But ‘45-year-old Dave who works full time as an IT technician at Sussex University, married with two girls and a dog called Biscuit. He loves Italian food and detests cats. He wants to be happy and motivated to spend quality time with his family. His deepest wish is to be a good father and husband.’
1. The beginning: grabbing attention and engaging people
a. Create an attention-grabbing headline
Your headline is the first thing your reader will see. If it doesn’t grab them and make them want more they will not read on. The best headlines include benefits and arouse curiosity…
How mindful walking can help you beat the blues
There’s something in it for the reader and they’ll feel the need to read on to find out the answer to their problem.
b. Use your first sentence to induce interest
You’ll know from your pen portrait what your reader is interested in. But you also know what problems they have. If you address their needs quickly, in the first sentence or paragraph, they’ll immediately know you understand them…
Get the peace of mind
Let them know clearly what’s in it for them.
c. Appeal to the emotions
This is one of the strongest ways to persuade. We humans are relational beings so our emotions help us to connect meaningfully with other people. If you can show you understand how your reader feels they’ll know you care and be drawn to you. Your metaphorical hug will go a long way to help you build rapport with your reader.
d. Use emotive and power words
I strongly recommend using emotive and power words to capture people’s interest. Here are a few to get you started:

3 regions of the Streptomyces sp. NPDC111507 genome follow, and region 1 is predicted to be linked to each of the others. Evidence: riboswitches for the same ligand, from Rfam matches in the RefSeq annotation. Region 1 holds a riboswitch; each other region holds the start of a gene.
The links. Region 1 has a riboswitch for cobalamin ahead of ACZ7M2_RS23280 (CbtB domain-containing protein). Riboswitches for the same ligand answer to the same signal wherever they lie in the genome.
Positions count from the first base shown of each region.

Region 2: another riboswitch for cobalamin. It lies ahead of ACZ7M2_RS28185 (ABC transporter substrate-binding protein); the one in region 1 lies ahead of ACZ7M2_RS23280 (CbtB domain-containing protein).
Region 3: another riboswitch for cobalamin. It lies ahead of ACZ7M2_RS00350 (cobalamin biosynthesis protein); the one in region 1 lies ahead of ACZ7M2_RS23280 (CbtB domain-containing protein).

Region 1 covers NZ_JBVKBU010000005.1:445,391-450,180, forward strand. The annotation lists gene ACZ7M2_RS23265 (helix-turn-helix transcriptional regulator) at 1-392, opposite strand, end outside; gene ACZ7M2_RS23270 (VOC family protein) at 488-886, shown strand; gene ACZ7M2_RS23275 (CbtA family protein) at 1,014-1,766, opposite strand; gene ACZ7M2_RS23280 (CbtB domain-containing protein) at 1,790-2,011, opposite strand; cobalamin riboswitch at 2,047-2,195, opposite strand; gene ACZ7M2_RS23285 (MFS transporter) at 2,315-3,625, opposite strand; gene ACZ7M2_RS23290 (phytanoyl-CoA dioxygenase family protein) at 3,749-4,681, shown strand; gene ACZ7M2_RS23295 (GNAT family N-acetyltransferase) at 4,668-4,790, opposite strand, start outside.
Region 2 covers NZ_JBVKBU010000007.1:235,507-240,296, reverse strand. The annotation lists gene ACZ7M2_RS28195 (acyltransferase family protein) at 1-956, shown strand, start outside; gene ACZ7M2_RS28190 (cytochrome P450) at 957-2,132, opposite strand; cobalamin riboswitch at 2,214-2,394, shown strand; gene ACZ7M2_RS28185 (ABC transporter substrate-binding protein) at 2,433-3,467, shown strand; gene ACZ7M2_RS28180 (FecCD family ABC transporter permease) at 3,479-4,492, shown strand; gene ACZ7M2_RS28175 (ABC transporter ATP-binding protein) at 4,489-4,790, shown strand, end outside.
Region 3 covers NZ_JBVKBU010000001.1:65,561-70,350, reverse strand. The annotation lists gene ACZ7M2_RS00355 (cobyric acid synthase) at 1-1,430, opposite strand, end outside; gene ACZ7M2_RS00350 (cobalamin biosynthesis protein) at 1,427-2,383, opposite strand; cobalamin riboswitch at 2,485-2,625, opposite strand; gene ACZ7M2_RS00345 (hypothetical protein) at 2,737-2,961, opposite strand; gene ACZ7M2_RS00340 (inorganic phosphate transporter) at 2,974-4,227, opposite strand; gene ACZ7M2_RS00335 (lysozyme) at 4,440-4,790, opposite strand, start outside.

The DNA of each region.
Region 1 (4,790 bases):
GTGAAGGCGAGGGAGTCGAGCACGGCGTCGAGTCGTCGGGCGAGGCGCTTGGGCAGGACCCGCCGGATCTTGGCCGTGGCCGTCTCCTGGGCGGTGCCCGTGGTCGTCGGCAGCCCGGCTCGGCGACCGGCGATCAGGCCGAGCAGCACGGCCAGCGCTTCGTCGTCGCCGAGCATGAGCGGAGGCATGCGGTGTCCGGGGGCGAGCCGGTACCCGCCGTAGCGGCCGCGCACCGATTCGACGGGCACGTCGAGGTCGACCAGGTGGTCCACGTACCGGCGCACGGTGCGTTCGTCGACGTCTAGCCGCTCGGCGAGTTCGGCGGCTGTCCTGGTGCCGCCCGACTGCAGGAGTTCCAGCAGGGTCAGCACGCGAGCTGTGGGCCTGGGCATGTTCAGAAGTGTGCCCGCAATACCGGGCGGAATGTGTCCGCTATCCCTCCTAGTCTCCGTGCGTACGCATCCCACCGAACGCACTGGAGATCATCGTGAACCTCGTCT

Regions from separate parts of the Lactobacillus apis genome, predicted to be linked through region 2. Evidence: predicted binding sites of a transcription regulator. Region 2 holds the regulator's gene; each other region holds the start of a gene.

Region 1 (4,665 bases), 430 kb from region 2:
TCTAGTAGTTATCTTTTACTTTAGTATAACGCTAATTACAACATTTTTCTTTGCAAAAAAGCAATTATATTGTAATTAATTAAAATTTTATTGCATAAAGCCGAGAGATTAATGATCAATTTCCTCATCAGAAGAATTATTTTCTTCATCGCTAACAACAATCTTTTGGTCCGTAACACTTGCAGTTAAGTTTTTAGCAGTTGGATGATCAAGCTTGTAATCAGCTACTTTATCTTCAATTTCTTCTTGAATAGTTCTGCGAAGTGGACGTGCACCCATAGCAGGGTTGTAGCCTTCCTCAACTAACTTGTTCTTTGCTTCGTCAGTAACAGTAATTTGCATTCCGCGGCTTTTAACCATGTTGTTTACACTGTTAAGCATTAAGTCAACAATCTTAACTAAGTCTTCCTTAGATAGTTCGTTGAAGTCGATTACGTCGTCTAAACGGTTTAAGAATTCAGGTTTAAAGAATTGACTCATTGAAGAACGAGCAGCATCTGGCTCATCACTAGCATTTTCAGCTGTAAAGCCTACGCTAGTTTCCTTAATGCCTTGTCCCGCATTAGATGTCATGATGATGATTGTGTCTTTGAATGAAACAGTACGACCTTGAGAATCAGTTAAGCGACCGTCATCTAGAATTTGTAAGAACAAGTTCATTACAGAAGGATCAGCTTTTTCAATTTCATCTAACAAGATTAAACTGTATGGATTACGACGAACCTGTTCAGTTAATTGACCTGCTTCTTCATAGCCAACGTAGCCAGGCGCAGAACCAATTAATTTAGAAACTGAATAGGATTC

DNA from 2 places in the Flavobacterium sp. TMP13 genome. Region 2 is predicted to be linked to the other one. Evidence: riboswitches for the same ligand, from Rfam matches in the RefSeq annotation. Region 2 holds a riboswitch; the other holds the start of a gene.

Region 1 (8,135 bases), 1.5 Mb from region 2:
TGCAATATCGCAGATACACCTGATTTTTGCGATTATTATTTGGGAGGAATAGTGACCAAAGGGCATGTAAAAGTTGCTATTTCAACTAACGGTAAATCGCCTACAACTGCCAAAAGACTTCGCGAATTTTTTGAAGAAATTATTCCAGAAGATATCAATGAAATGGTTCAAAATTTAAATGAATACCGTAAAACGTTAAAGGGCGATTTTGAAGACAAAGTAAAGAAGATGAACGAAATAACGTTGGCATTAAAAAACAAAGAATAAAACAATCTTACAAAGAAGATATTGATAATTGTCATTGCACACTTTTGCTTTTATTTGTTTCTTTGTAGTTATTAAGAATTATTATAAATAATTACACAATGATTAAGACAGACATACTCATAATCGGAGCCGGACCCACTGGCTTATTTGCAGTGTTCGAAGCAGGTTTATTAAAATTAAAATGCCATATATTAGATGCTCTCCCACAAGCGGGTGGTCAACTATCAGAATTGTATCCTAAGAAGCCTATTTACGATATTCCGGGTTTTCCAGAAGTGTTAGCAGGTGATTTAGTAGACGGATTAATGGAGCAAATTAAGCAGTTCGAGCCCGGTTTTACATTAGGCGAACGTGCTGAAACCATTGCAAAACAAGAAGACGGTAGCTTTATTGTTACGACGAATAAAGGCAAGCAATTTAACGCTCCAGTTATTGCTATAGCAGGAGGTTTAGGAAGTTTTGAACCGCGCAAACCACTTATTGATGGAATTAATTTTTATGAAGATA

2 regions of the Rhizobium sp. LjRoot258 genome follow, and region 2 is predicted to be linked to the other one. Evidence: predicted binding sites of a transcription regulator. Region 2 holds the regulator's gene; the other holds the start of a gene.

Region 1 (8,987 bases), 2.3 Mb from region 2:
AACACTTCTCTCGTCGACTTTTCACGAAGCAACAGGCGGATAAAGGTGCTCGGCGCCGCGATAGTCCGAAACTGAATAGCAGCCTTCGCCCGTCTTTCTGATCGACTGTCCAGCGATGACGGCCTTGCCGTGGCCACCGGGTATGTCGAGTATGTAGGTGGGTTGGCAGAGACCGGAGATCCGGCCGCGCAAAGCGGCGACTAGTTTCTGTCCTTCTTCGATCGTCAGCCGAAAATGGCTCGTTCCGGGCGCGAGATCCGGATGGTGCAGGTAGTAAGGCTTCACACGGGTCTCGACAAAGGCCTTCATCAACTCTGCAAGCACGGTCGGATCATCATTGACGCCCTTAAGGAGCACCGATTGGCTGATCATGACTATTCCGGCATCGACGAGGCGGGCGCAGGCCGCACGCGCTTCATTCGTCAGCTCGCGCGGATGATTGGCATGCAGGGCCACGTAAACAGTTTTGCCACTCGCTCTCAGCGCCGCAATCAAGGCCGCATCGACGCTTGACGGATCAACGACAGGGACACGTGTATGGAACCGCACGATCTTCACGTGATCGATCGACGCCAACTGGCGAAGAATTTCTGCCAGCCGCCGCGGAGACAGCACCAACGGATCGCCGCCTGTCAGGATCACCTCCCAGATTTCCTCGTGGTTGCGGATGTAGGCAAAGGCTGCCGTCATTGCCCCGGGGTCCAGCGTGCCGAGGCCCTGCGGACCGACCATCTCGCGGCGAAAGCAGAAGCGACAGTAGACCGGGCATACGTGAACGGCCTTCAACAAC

love hate win lose best worst crash give life
And here’s a good headline combining points a, c and d:
Mindful walking: you can win at life
e. Promise goodies later on
If you promise something good, this will help your reader stay engaged. They’ll want to keep reading to find out more…
In a moment I’m going to show you… But first…
2. The middle: get real and get personal
a. Get real
If you’re going to have an engaging conversation with someone you must be real. Most of us use everyday language in our conversations so that should be the main ingredient of your writing too.
To interest, your reader writes as you speak.
And it’s okay to use contractions…
‘You’ll’ not ‘you will’
‘I’ve’ not ‘I have’
‘They’ll’ not ‘they will’
It’s also better to use verbs instead of nouns. Compare the following:
‘We specialize in mindful walking’ not ‘our specialization is mindful walking’
And be positive. This is useful in most conversations because who wants to feel bad? So use…
‘Hurry’ not ‘don’t delay’
‘Remember’ not ‘don’t forget’
‘Save’ not ‘don’t waste’
Positive language is easier to understand too. Bonus!
b. Get personal
Talk to your audience as though they’re one person (remember your pen portrait here…) As with face-to-face conversations, you’ll be more focused on your reader and able to show you care about them specifically. And let’s be honest, what is everyone’s favorite topic of conversation?